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Britain Shipping Long-Range Missiles to Kyiv


FILE - A member of the military walks past a MBDA Storm Shadow/Scalp missile at the Farnborough Airshow, south west of London, on July 17, 2018
FILE - A member of the military walks past a MBDA Storm Shadow/Scalp missile at the Farnborough Airshow, south west of London, on July 17, 2018

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Britain is sending Ukraine long-range cruise missiles to help it fight off the 14-month Russian invasion, British Defense Secretary Ben Wallace said Thursday.

The deployment of the Storm Shadow missiles, with a range of 250 kilometers, is the first known shipment of the type of weaponry that Kyiv has long sought from its Western allies.

Wallace told lawmakers in the House of Commons that the missiles "are now going into or are in the country itself" but did not say how many.

British media reported that the missiles will give Ukraine the capacity to strike well behind the front lines, including in Russia-occupied Crimea, which Moscow seized in 2014. The reports said that Ukraine has pledged not to use the missiles to attack Russia itself.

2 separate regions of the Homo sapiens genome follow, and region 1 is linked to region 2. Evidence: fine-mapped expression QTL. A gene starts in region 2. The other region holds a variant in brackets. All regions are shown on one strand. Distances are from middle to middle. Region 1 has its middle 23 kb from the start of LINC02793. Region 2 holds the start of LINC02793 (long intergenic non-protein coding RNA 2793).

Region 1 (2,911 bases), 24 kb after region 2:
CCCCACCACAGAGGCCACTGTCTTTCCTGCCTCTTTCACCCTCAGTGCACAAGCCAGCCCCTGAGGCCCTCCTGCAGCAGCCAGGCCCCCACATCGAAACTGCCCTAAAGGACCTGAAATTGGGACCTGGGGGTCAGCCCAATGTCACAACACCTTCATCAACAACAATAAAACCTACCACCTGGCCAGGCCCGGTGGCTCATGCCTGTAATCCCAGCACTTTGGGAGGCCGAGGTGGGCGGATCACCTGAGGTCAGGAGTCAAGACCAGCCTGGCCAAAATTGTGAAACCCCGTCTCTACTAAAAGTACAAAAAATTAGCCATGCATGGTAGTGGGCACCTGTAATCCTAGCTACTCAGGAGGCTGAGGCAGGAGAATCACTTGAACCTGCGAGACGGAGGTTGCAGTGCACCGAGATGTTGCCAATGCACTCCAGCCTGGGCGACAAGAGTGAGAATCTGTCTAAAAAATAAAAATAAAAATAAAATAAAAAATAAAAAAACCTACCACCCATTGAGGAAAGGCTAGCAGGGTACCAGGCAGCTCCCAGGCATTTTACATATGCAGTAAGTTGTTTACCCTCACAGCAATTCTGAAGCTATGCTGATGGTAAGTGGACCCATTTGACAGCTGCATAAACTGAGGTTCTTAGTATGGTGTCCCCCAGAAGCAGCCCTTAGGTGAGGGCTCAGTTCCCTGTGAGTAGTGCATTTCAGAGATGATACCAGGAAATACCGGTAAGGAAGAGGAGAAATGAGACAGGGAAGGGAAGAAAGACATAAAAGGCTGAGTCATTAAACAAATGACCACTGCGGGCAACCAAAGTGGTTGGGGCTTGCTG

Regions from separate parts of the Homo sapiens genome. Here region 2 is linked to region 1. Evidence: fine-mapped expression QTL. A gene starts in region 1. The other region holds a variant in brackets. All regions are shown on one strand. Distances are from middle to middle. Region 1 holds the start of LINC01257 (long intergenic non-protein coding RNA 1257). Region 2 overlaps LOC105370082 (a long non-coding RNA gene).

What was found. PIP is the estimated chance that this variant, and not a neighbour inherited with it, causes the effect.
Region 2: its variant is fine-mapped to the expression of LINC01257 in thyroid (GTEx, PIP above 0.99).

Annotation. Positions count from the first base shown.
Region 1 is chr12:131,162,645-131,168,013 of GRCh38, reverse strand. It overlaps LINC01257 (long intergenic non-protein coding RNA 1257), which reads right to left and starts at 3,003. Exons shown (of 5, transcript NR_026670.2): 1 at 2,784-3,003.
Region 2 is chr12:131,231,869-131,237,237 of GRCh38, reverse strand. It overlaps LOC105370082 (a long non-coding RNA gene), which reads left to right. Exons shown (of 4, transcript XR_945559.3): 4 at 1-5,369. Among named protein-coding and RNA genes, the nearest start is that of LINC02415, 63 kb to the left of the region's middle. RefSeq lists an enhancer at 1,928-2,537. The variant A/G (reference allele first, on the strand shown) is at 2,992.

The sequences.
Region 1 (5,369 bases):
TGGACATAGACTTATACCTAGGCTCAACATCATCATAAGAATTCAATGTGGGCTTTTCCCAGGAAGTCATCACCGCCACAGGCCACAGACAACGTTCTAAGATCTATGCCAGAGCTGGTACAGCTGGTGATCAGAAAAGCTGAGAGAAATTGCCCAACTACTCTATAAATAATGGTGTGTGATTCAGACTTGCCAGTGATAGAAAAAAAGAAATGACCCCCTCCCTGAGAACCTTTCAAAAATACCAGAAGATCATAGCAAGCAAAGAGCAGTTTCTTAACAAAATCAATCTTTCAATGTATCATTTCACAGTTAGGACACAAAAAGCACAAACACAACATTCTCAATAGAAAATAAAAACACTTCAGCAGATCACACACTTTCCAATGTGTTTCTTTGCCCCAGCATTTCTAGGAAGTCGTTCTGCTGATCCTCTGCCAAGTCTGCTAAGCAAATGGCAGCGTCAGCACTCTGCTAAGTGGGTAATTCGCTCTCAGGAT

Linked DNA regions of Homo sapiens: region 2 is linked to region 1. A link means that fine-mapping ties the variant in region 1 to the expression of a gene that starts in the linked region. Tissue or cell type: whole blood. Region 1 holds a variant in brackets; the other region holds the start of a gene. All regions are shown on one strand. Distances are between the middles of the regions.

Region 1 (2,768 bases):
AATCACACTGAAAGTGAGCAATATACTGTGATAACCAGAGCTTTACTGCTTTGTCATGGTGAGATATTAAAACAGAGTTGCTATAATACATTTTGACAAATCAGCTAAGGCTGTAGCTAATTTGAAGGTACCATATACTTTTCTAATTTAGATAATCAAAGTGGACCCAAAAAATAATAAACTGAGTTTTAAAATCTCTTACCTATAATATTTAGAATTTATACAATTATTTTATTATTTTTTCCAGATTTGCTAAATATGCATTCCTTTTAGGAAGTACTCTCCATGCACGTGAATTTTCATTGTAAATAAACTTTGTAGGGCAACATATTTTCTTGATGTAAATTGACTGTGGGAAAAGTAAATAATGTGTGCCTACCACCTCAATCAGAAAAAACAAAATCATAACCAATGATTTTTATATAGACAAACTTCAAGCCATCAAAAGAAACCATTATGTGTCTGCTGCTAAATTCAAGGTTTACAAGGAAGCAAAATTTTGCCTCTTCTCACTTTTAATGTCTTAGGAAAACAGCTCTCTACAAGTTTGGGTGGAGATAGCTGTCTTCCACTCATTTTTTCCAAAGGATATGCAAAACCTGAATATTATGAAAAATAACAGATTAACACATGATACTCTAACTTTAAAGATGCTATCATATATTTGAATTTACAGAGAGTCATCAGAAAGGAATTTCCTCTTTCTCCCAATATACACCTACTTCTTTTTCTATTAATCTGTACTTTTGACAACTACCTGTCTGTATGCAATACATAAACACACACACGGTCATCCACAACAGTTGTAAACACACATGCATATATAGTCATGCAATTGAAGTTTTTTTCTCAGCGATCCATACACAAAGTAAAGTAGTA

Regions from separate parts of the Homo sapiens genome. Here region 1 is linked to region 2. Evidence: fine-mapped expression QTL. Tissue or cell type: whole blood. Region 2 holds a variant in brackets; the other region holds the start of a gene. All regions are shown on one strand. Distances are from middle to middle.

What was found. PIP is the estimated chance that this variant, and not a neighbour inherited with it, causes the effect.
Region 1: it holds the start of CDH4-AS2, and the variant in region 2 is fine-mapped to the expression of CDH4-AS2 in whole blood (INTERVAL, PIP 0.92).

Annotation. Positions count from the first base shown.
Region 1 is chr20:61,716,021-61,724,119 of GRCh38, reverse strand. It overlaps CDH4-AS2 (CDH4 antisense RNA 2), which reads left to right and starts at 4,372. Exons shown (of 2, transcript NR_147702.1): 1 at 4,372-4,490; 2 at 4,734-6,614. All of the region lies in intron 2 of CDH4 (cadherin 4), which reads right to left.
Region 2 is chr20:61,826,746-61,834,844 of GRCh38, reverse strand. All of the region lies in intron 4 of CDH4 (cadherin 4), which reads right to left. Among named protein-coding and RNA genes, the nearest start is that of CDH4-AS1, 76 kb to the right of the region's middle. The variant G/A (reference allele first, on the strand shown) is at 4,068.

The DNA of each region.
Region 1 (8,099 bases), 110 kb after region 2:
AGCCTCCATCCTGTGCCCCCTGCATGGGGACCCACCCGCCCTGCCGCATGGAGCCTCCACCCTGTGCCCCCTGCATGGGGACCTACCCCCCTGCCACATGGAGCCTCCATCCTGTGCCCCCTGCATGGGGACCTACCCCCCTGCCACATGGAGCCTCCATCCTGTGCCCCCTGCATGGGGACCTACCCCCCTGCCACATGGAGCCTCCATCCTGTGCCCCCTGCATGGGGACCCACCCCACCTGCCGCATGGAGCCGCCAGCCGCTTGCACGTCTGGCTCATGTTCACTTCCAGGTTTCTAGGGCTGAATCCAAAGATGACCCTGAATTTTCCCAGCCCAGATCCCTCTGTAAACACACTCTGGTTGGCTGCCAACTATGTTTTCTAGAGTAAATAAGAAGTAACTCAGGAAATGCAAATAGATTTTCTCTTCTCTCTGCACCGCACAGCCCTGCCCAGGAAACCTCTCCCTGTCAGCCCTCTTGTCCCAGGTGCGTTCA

Wallace said the missiles would be used to take the fight to Russian forces in "Ukrainian sovereign territory." He characterized Britain’s support for Ukraine as "responsible, calibrated, coordinated and agile. We simply will not stand back while Russia kills civilians."

Ukraine holding off on counteroffensive

Ukrainian President Volodymyr Zelenskyy said it is not yet time for his forces to launch a long-anticipated counteroffensive to recapture territory held by invading Russian troops.

“We still need a bit more time,” Zelenskyy said in an interview with British media outlets released Thursday.

Preparations include training of Ukrainian forces by Western partners, as well as shipments of ammunition, tanks and air defense systems to boost the capabilities of the Ukrainian side.

"With [what we have] we can go forward and be successful," Zelenskyy said. "But we'd lose a lot of people. I think that's unacceptable."

Late Wednesday, Adm. Bob Bauer, who chairs the NATO Military Committee, told reporters that Ukraine will be able to fight with better weapons, while having fewer soldiers available than Russia.

"The Russians will have to focus on quantity," he said. "Larger number of conscripts and mobilized people. Not well-trained. Older materiel, but large numbers, and not as precise, not as good as the newer ones."

Some material in this report came from The Associated Press, Agence France-Presse and Reuters.

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